EA’s handling of the Star Wars IP is unpopular. Afterall, the publisher bungled both Star Wars Battlefront titles and isn’t averse to canceling highly anticipated projects. As a result, many wish Disney would reclaim the property from EA’s clutches with a force pull. And it almost seemed like they were going to.Disney posted job openings at Lucasfilm Games. For anyone who wasn’t playing obscure PC games in the early 1980s, Lucasfilm Games was the original incarnation of the game developer and publisher that eventually became Lucasarts, creator of myriad beloved Star Wars games and original adventures like Grim Fandango. The new job openings include producers and art directors which caused speculation that Disney was resurrecting the defunct development house.
Disney, however, quashed this rumor. Per Screenrant: “A representative of Lucasfilm Games and Disney has since reached out to confirm that the former remains committed to third-party licensees, including its relationship with EA. The representative also stated that the job listings are a sign of the studio, which has existed in its current form for several years, growing larger, but not that it would stop serving third-party licensees.”
The media confusion regarding this interesting set of non developments is unsurprising. For a brief time, Lucasfilm Games was the defacto publisher of all Star Wars software. After a bout of corporate restructuring, it became LucasArts in 1990. The studio was shutdown (save for licensing) when Disney acquired ownership of Lucasfilm and its war chest of intellectual properties including Star Wars in 2012.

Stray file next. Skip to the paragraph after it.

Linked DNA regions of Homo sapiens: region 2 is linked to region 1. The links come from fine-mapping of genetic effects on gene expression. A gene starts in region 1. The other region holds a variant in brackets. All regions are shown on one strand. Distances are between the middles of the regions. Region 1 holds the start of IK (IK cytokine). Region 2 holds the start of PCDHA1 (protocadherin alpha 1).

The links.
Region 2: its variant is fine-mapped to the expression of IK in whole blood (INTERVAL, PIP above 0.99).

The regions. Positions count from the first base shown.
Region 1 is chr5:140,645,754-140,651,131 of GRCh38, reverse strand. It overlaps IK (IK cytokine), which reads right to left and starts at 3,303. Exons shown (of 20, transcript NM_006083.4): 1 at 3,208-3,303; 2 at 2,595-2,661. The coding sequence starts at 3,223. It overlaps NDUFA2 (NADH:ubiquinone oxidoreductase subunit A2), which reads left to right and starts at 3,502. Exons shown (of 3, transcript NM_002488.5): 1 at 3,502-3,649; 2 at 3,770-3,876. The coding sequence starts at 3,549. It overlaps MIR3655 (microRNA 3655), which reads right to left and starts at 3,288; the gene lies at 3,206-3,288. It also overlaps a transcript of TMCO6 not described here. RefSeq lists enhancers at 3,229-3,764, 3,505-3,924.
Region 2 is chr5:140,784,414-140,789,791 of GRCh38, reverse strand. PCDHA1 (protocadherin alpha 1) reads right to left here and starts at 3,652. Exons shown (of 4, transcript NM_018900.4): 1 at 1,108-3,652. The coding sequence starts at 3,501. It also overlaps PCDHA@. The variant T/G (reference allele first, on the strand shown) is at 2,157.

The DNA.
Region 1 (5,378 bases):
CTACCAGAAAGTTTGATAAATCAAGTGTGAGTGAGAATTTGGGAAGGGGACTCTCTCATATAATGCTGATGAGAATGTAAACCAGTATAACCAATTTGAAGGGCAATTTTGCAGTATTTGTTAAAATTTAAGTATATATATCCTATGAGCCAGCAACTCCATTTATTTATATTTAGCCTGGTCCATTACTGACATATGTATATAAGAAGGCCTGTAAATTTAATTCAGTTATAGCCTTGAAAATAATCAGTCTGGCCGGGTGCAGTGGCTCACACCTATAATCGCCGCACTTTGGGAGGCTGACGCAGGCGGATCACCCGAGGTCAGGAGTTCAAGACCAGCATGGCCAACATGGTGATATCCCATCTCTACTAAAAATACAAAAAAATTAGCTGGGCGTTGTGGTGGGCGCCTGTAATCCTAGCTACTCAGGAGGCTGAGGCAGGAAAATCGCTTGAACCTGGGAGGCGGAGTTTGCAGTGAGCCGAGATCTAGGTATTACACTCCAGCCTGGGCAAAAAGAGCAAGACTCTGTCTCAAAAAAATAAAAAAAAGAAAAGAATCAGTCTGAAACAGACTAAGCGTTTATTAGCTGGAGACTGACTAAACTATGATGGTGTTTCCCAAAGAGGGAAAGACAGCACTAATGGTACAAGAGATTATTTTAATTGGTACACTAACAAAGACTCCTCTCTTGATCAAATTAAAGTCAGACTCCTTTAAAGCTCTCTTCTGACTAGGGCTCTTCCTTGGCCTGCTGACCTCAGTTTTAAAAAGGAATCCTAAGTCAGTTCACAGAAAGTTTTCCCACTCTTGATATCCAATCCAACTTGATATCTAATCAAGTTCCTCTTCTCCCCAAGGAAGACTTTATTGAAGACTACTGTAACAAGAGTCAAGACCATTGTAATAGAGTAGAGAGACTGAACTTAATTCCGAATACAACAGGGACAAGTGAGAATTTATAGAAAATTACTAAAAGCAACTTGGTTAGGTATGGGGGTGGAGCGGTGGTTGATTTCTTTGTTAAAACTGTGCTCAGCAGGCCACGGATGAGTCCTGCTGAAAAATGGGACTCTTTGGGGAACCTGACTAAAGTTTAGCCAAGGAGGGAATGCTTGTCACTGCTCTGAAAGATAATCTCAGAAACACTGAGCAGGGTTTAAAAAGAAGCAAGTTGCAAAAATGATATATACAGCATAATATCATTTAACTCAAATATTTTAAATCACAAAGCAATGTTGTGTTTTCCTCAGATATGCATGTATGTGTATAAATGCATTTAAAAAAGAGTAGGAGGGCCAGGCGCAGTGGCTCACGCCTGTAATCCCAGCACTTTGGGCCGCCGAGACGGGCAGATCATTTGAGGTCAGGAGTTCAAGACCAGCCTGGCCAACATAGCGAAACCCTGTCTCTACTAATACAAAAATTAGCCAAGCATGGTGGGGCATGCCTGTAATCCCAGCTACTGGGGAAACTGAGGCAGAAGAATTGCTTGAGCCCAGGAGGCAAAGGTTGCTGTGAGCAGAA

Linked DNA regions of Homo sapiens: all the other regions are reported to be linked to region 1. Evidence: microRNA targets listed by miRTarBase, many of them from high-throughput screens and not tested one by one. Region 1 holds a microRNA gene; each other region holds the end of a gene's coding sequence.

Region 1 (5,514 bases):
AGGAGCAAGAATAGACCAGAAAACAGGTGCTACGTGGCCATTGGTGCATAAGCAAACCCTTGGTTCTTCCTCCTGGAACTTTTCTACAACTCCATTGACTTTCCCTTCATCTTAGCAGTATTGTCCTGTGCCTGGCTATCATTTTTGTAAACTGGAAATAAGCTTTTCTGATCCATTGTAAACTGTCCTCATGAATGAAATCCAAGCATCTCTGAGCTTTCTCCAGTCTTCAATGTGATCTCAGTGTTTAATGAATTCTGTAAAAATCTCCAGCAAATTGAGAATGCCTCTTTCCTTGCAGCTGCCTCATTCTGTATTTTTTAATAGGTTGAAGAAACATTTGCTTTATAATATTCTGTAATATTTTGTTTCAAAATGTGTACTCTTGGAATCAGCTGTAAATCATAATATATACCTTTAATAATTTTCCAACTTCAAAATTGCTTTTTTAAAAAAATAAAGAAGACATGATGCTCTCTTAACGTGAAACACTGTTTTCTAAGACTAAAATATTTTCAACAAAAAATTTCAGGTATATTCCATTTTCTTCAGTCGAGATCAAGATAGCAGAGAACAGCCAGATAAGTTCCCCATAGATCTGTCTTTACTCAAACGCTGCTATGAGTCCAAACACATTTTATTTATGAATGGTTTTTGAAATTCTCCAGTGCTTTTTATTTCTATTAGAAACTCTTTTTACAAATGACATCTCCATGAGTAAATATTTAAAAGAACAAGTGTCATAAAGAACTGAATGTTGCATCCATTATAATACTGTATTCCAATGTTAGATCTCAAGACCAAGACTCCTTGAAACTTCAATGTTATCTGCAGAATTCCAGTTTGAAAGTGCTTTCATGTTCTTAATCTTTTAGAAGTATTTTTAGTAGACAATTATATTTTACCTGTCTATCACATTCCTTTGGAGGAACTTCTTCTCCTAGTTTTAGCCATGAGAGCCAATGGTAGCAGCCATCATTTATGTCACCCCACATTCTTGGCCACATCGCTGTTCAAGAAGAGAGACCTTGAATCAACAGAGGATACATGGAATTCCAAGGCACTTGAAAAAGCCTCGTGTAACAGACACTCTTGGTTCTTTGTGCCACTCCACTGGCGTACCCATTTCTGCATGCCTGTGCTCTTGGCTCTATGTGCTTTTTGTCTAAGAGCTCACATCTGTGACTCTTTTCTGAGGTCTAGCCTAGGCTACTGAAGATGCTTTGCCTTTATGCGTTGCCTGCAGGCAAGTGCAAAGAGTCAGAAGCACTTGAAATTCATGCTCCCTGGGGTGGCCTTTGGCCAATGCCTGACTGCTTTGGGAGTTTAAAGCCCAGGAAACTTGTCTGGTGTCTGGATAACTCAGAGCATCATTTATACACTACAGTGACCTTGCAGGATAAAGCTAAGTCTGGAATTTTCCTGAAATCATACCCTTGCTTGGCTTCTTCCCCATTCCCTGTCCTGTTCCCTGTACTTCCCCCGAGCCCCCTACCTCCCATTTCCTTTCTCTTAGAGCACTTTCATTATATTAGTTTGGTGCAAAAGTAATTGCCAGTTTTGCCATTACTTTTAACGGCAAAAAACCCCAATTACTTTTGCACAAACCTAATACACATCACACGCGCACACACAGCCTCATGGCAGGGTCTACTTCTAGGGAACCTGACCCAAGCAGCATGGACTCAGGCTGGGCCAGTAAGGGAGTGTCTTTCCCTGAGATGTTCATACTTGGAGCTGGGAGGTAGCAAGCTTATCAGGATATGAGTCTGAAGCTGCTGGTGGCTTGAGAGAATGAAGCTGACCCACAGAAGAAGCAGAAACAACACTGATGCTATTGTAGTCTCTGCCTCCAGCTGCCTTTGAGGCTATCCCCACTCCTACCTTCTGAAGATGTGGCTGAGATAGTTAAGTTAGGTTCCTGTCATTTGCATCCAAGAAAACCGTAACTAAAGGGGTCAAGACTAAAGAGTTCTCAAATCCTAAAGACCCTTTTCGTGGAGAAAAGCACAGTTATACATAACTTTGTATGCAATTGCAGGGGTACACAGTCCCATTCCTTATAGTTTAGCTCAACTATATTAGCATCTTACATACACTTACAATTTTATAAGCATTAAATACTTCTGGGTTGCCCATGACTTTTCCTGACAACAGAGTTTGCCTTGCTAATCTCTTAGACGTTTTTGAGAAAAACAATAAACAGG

According to Gamasutra, Disney stressed that the “job postings do not indicate a revival of the Lucasfilm Games brand, but apparently are for a segment of an existing business that coincidentally shares the name of the LucasArts precursor.”
I’m disappointed by the news. Star Wars is an expansive canvas that could (and has!) hosted influential stories regardless of medium, but you’d never guess that given EA’s output. EA has done below the bare minimum of what a more worthy third party publisher could easily accomplish, and Disney’s reluctance to bequeath the franchise from EA and gift it to a developer that actually cares is disheartening.
I guess we’ll have to wait a bit longer for a new hope. Though with any luck, Respawn Entertainment’s Star Wars Jedi: Fallen Order will deliver the goods.